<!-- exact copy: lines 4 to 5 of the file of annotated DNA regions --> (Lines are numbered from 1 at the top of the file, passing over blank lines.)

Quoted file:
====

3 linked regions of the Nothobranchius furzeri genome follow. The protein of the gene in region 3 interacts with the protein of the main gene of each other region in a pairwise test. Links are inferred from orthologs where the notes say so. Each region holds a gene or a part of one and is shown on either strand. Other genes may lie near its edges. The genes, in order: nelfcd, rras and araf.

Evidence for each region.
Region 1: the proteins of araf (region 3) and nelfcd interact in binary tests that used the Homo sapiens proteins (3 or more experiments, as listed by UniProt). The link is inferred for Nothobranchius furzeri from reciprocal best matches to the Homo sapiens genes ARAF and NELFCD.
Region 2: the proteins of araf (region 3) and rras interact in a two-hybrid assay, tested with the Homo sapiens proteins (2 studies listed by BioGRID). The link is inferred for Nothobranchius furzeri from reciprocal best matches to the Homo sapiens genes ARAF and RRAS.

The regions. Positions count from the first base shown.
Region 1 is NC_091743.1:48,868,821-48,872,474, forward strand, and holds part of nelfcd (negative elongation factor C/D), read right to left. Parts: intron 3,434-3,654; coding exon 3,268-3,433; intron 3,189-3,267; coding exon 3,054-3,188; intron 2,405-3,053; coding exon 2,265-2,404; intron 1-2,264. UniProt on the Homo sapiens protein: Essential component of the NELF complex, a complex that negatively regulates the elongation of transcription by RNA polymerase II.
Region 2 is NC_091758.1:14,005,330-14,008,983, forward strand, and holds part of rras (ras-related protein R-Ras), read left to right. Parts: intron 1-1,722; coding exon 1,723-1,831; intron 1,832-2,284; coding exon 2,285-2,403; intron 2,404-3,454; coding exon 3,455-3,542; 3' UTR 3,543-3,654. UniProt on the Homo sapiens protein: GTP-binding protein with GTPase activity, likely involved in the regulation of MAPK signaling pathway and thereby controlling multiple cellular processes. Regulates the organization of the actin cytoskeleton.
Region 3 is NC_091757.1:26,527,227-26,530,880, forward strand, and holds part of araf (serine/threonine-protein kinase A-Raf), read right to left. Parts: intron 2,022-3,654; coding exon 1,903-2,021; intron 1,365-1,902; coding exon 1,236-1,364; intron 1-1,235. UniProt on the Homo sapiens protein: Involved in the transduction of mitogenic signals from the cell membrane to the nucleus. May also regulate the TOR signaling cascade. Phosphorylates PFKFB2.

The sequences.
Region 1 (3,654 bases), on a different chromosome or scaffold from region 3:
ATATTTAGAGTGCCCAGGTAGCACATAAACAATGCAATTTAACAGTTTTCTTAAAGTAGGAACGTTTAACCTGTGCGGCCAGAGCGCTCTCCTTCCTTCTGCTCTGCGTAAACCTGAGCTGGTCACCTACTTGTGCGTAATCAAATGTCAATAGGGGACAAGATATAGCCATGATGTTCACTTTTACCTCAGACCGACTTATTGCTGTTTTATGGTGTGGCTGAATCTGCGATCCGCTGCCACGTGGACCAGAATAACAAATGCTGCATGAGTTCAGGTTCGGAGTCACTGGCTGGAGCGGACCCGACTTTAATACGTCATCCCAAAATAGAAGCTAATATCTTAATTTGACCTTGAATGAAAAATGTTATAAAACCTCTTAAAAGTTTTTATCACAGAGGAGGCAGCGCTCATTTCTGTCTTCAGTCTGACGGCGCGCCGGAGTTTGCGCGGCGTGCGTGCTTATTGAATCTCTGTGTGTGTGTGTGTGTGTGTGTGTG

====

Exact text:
Region 2: the proteins of araf (region 3) and rras interact in a two-hybrid assay, tested with the Homo sapiens proteins (2 studies listed by BioGRID). The link is inferred for Nothobranchius furzeri from reciprocal best matches to the Homo sapiens genes ARAF and RRAS.

The regions. Positions count from the first base shown.